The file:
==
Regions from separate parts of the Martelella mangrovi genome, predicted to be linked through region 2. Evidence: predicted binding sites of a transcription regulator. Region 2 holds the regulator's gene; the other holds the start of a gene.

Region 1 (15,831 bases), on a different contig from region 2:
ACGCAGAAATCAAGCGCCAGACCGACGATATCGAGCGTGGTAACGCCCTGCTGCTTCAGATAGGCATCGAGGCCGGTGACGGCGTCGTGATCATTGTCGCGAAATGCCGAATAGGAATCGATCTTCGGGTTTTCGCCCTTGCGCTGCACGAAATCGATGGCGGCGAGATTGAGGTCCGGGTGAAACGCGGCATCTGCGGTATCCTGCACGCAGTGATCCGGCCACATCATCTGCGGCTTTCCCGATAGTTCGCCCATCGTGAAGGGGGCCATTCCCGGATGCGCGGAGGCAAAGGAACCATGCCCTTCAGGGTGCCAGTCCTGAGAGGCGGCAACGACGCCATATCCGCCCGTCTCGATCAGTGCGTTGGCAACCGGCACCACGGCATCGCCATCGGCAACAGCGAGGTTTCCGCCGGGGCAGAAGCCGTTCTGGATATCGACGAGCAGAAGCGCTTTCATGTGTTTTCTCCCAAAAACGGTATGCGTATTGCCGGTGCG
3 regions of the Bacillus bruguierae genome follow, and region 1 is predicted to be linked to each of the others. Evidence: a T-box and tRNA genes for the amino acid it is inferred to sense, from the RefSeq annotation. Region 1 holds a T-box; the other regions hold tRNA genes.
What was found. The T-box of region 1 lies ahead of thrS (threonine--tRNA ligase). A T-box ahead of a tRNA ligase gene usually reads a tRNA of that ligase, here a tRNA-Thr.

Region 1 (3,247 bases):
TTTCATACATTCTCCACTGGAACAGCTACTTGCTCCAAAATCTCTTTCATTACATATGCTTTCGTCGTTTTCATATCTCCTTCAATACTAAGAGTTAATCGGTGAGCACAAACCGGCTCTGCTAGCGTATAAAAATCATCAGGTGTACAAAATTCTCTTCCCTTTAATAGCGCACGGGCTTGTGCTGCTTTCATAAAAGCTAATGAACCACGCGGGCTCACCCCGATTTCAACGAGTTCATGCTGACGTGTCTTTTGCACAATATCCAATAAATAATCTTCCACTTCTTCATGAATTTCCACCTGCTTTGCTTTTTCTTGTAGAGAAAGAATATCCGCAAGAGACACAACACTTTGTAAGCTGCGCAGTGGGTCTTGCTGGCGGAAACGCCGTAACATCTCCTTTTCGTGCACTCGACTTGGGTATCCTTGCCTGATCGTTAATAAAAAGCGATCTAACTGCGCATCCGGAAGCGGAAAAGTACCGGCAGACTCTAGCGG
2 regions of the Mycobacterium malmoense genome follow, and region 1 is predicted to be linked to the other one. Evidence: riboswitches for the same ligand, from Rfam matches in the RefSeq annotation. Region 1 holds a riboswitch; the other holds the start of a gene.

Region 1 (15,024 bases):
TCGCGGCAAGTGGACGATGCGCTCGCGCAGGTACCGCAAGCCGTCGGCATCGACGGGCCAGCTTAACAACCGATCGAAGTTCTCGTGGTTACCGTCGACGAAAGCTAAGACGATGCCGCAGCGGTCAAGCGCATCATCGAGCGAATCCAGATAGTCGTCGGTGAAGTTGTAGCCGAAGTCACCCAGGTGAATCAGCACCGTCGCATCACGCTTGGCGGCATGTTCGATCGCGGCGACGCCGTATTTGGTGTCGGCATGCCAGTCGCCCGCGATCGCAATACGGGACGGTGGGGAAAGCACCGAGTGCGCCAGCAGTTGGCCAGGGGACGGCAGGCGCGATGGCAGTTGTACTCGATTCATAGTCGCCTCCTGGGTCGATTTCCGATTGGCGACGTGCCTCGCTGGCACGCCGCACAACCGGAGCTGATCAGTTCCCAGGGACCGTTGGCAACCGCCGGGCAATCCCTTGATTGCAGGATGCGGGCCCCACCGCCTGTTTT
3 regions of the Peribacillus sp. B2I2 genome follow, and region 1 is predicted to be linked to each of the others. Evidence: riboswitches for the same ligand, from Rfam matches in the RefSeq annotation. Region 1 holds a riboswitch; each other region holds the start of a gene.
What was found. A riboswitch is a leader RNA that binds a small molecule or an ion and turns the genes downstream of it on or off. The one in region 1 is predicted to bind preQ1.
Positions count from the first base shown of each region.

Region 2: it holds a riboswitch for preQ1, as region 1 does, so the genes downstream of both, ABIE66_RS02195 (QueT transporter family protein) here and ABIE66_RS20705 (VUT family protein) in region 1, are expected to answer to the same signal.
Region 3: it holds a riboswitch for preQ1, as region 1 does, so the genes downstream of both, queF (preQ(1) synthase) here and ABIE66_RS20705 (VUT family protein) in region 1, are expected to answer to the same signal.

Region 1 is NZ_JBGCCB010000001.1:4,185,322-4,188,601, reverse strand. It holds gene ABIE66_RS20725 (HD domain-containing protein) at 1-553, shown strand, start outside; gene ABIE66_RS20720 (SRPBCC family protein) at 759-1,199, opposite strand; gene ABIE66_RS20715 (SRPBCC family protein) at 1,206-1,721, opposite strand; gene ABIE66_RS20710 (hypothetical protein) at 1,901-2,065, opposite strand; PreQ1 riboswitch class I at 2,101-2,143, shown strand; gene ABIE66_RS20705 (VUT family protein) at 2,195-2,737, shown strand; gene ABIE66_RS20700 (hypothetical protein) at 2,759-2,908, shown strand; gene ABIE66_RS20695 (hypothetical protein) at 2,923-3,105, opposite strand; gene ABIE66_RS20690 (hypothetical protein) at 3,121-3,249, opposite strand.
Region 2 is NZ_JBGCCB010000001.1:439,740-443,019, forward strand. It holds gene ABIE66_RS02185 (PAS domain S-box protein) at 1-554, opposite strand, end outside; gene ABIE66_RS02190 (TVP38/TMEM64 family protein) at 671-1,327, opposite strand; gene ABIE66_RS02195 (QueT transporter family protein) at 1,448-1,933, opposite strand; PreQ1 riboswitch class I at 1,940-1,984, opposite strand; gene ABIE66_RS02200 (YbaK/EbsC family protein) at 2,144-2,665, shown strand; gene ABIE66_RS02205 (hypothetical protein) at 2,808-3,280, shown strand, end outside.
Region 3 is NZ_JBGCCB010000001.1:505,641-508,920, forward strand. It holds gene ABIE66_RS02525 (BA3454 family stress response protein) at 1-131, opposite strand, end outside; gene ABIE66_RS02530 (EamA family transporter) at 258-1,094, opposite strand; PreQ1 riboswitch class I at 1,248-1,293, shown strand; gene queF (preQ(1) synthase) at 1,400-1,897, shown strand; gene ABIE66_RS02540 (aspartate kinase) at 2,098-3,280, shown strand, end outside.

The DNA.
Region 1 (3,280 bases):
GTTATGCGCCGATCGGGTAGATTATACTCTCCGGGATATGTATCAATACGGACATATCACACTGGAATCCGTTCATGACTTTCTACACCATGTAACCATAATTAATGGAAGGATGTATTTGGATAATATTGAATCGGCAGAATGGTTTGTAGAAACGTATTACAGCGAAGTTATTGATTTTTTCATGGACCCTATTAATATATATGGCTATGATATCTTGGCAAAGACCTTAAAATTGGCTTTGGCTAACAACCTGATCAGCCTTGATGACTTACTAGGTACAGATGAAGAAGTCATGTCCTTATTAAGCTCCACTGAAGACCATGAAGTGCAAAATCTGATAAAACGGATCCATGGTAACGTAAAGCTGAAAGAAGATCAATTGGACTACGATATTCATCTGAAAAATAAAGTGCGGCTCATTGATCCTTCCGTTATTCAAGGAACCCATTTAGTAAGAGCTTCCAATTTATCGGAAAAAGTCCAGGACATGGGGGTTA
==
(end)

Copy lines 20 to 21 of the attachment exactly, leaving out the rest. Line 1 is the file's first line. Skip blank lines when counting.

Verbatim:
Region 1 (3,280 bases):
GTTATGCGCCGATCGGGTAGATTATACTCTCCGGGATATGTATCAATACGGACATATCACACTGGAATCCGTTCATGACTTTCTACACCATGTAACCATAATTAATGGAAGGATGTATTTGGATAATATTGAATCGGCAGAATGGTTTGTAGAAACGTATTACAGCGAAGTTATTGATTTTTTCATGGACCCTATTAATATATATGGCTATGATATCTTGGCAAAGACCTTAAAATTGGCTTTGGCTAACAACCTGATCAGCCTTGATGACTTACTAGGTACAGATGAAGAAGTCATGTCCTTATTAAGCTCCACTGAAGACCATGAAGTGCAAAATCTGATAAAACGGATCCATGGTAACGTAAAGCTGAAAGAAGATCAATTGGACTACGATATTCATCTGAAAAATAAAGTGCGGCTCATTGATCCTTCCGTTATTCAAGGAACCCATTTAGTAAGAGCTTCCAATTTATCGGAAAAAGTCCAGGACATGGGGGTTA